abstract = "Background: The most popular social networking site in the United States is Facebook, an online forum where circles of friends create, share, and interact with each other's content in a nonpublic way. Objective: Our objectives were to understand (1) the most commonly used terms and phrases relating to breast cancer screening, (2) the most commonly shared website links that other women interacted with, and (3) the most commonly shared website links, by age groups. Methods: We used a novel proprietary tool from Facebook to analyze all of the more than 1.7 million unique interactions (comments on stories, reshares, and emoji reactions) and stories associated with breast cancer screening keywords that were generated by more than 1.1 million unique female Facebook users over the 1 month between November 15 and December 15, 2016. We report frequency distributions of the most popular shared Web content by age group and keywords. Results: On average, each of 59,000 unique stories during the month was reshared 1.5 times, commented on nearly 8 times, and reacted to more than 20 times by other users. Posted stories were most often authored by women aged 45-54 years. Users shared, reshared, commented on, and reacted to website links predominantly to e-commerce sites (12,200/1.7 million, 36{\%} of all the most popular links), celebrity news (n=8800, 26{\%}), and major advocacy organizations (n=4900, 15{\%}; almost all accounted for by the American Cancer Society breast cancer site). Conclusions: On Facebook, women shared and reacted to links to commercial and informative websites regarding breast cancer and screening. This information could inform patient outreach regarding breast cancer screening, indirectly through better understanding of key issues, and directly through understanding avenues for paid messaging to women authoring and reacting to content in this space.",
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Frequencies of private mentions and sharing of mammography and breast cancer terms on facebook : A pilot study. / Huesch, Marco; Chetlen, Alison; Segel, Joel; Schetter, Susann.

In: Journal of medical Internet research, Vol. 19, No. 6, e201, 01.01.2017.

Research output: Contribution to journalArticle

TY - JOUR

T1 - Frequencies of private mentions and sharing of mammography and breast cancer terms on facebook

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AU - Huesch, Marco

AU - Chetlen, Alison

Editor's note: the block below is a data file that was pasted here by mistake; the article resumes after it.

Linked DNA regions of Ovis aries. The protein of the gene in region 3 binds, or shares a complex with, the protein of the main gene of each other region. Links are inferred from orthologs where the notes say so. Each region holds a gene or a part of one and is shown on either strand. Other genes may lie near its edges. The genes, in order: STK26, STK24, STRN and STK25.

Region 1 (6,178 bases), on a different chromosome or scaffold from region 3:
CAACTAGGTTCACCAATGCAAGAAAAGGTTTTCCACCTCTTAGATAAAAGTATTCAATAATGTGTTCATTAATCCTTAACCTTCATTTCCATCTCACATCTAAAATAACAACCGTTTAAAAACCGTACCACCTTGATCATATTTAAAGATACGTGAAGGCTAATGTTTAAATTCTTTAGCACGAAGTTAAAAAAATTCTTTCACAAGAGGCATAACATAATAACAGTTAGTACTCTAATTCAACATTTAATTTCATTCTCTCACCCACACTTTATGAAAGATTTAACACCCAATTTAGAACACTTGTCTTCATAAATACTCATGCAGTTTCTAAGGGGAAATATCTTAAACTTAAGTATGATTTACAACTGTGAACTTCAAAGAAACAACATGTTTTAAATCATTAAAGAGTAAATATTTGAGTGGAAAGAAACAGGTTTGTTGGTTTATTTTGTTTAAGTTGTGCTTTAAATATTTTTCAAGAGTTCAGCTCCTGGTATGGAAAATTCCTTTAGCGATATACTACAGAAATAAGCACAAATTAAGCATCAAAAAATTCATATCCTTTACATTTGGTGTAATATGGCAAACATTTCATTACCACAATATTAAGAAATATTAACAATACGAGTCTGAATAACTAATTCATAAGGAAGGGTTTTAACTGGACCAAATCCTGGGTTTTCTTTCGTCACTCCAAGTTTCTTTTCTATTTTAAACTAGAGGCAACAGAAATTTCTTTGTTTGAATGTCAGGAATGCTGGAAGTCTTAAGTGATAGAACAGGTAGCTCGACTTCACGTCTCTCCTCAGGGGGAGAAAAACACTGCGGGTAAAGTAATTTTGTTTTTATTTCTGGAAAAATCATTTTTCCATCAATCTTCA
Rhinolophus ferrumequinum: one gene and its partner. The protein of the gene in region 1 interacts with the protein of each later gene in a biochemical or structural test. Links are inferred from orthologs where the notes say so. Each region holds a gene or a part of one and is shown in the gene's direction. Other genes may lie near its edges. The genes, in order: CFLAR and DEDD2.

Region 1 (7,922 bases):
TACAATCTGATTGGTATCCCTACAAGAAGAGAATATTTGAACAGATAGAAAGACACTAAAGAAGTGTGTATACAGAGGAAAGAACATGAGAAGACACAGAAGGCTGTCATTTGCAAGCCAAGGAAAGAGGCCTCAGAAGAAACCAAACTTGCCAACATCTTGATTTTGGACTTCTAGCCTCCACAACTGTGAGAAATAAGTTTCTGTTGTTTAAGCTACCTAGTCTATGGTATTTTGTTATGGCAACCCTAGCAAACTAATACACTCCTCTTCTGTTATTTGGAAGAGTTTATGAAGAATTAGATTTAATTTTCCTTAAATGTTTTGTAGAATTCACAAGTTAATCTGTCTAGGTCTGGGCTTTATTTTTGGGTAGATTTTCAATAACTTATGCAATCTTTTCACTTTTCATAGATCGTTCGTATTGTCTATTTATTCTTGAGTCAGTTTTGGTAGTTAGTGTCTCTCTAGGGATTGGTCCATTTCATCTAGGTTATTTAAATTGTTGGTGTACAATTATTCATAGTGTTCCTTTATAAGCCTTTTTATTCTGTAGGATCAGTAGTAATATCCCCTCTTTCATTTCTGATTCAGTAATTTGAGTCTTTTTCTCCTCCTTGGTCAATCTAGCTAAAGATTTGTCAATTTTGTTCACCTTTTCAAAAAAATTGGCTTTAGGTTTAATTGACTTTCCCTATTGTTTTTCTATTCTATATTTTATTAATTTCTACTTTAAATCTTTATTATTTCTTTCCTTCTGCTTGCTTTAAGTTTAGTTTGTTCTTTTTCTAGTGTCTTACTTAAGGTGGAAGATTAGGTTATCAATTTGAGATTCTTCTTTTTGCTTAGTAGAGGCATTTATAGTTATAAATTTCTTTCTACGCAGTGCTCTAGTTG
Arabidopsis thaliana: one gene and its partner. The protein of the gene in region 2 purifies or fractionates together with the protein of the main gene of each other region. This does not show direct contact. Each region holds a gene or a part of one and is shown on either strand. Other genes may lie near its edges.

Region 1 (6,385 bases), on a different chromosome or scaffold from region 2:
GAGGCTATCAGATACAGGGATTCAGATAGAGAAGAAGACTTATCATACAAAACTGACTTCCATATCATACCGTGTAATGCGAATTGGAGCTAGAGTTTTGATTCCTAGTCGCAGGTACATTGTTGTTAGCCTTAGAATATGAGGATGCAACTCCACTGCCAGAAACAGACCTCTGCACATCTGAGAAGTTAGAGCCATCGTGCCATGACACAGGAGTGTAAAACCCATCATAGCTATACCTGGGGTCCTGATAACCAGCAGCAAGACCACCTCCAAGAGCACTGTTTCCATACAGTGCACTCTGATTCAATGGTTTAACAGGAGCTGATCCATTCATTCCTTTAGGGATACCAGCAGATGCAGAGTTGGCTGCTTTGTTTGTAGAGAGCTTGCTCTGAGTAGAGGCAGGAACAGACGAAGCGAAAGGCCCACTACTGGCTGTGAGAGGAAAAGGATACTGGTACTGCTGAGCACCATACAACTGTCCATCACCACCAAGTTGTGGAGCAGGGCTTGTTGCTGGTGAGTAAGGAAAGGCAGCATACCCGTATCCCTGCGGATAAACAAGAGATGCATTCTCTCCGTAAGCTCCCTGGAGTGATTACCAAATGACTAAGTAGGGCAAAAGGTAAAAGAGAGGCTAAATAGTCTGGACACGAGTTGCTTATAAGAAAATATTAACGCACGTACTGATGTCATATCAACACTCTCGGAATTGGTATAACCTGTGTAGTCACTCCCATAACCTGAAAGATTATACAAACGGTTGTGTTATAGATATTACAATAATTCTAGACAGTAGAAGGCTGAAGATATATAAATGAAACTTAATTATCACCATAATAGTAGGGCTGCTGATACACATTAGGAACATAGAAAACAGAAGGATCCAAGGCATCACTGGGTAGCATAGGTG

AU - Segel, Joel

AU - Schetter, Susann

PY - 2017/1/1

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N2 - Background: The most popular social networking site in the United States is Facebook, an online forum where circles of friends create, share, and interact with each other's content in a nonpublic way. Objective: Our objectives were to understand (1) the most commonly used terms and phrases relating to breast cancer screening, (2) the most commonly shared website links that other women interacted with, and (3) the most commonly shared website links, by age groups. Methods: We used a novel proprietary tool from Facebook to analyze all of the more than 1.7 million unique interactions (comments on stories, reshares, and emoji reactions) and stories associated with breast cancer screening keywords that were generated by more than 1.1 million unique female Facebook users over the 1 month between November 15 and December 15, 2016. We report frequency distributions of the most popular shared Web content by age group and keywords. Results: On average, each of 59,000 unique stories during the month was reshared 1.5 times, commented on nearly 8 times, and reacted to more than 20 times by other users. Posted stories were most often authored by women aged 45-54 years. Users shared, reshared, commented on, and reacted to website links predominantly to e-commerce sites (12,200/1.7 million, 36% of all the most popular links), celebrity news (n=8800, 26%), and major advocacy organizations (n=4900, 15%; almost all accounted for by the American Cancer Society breast cancer site). Conclusions: On Facebook, women shared and reacted to links to commercial and informative websites regarding breast cancer and screening. This information could inform patient outreach regarding breast cancer screening, indirectly through better understanding of key issues, and directly through understanding avenues for paid messaging to women authoring and reacting to content in this space.